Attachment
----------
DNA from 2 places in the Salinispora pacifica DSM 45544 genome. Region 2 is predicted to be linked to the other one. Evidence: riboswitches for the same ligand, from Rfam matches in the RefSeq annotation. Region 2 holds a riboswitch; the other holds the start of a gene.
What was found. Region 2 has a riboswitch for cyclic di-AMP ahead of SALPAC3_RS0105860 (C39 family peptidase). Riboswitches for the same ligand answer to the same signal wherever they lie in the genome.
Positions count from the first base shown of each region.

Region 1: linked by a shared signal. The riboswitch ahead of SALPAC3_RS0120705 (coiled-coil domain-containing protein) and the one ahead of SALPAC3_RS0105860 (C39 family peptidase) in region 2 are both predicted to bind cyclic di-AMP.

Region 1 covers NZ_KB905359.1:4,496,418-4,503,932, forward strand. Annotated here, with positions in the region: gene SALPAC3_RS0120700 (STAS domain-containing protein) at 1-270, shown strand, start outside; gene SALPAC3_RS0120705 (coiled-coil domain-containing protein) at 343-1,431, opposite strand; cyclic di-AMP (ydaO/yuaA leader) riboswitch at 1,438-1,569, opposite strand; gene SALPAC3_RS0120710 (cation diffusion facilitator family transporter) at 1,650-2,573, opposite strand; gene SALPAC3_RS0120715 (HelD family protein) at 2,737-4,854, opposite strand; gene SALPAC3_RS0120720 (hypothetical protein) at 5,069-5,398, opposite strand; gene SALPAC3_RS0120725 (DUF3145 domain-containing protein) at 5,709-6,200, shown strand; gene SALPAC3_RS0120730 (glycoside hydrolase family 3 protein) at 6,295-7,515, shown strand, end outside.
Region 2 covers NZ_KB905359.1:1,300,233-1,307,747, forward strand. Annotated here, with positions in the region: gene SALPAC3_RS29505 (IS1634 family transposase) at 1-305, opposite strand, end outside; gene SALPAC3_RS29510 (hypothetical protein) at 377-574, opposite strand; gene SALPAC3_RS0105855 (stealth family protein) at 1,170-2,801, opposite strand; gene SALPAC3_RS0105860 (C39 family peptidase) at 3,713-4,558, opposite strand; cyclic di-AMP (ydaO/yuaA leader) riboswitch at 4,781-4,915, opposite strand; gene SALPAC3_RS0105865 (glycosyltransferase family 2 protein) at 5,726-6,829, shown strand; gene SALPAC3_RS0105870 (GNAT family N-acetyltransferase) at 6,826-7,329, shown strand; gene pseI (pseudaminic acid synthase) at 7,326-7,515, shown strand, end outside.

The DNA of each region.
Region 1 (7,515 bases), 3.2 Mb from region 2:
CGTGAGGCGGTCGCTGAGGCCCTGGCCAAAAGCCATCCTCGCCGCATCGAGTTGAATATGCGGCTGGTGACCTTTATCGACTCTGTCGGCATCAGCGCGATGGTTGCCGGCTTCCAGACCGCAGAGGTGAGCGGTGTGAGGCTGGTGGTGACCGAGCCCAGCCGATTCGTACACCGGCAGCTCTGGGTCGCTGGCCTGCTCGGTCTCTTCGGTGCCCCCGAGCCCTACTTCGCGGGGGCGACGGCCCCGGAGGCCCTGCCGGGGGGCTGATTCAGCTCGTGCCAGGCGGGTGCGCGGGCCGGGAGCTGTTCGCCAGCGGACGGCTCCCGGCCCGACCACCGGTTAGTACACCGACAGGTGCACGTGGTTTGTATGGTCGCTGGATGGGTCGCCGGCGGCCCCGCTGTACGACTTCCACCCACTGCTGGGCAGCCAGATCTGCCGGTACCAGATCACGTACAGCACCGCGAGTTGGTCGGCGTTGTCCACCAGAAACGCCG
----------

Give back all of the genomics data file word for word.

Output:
DNA from 2 places in the Salinispora pacifica DSM 45544 genome. Region 2 is predicted to be linked to the other one. Evidence: riboswitches for the same ligand, from Rfam matches in the RefSeq annotation. Region 2 holds a riboswitch; the other holds the start of a gene.
What was found. Region 2 has a riboswitch for cyclic di-AMP ahead of SALPAC3_RS0105860 (C39 family peptidase). Riboswitches for the same ligand answer to the same signal wherever they lie in the genome.
Positions count from the first base shown of each region.

Region 1: linked by a shared signal. The riboswitch ahead of SALPAC3_RS0120705 (coiled-coil domain-containing protein) and the one ahead of SALPAC3_RS0105860 (C39 family peptidase) in region 2 are both predicted to bind cyclic di-AMP.

Region 1 covers NZ_KB905359.1:4,496,418-4,503,932, forward strand. Annotated here, with positions in the region: gene SALPAC3_RS0120700 (STAS domain-containing protein) at 1-270, shown strand, start outside; gene SALPAC3_RS0120705 (coiled-coil domain-containing protein) at 343-1,431, opposite strand; cyclic di-AMP (ydaO/yuaA leader) riboswitch at 1,438-1,569, opposite strand; gene SALPAC3_RS0120710 (cation diffusion facilitator family transporter) at 1,650-2,573, opposite strand; gene SALPAC3_RS0120715 (HelD family protein) at 2,737-4,854, opposite strand; gene SALPAC3_RS0120720 (hypothetical protein) at 5,069-5,398, opposite strand; gene SALPAC3_RS0120725 (DUF3145 domain-containing protein) at 5,709-6,200, shown strand; gene SALPAC3_RS0120730 (glycoside hydrolase family 3 protein) at 6,295-7,515, shown strand, end outside.
Region 2 covers NZ_KB905359.1:1,300,233-1,307,747, forward strand. Annotated here, with positions in the region: gene SALPAC3_RS29505 (IS1634 family transposase) at 1-305, opposite strand, end outside; gene SALPAC3_RS29510 (hypothetical protein) at 377-574, opposite strand; gene SALPAC3_RS0105855 (stealth family protein) at 1,170-2,801, opposite strand; gene SALPAC3_RS0105860 (C39 family peptidase) at 3,713-4,558, opposite strand; cyclic di-AMP (ydaO/yuaA leader) riboswitch at 4,781-4,915, opposite strand; gene SALPAC3_RS0105865 (glycosyltransferase family 2 protein) at 5,726-6,829, shown strand; gene SALPAC3_RS0105870 (GNAT family N-acetyltransferase) at 6,826-7,329, shown strand; gene pseI (pseudaminic acid synthase) at 7,326-7,515, shown strand, end outside.

The DNA of each region.
Region 1 (7,515 bases), 3.2 Mb from region 2:
CGTGAGGCGGTCGCTGAGGCCCTGGCCAAAAGCCATCCTCGCCGCATCGAGTTGAATATGCGGCTGGTGACCTTTATCGACTCTGTCGGCATCAGCGCGATGGTTGCCGGCTTCCAGACCGCAGAGGTGAGCGGTGTGAGGCTGGTGGTGACCGAGCCCAGCCGATTCGTACACCGGCAGCTCTGGGTCGCTGGCCTGCTCGGTCTCTTCGGTGCCCCCGAGCCCTACTTCGCGGGGGCGACGGCCCCGGAGGCCCTGCCGGGGGGCTGATTCAGCTCGTGCCAGGCGGGTGCGCGGGCCGGGAGCTGTTCGCCAGCGGACGGCTCCCGGCCCGACCACCGGTTAGTACACCGACAGGTGCACGTGGTTTGTATGGTCGCTGGATGGGTCGCCGGCGGCCCCGCTGTACGACTTCCACCCACTGCTGGGCAGCCAGATCTGCCGGTACCAGATCACGTACAGCACCGCGAGTTGGTCGGCGTTGTCCACCAGAAACGCCG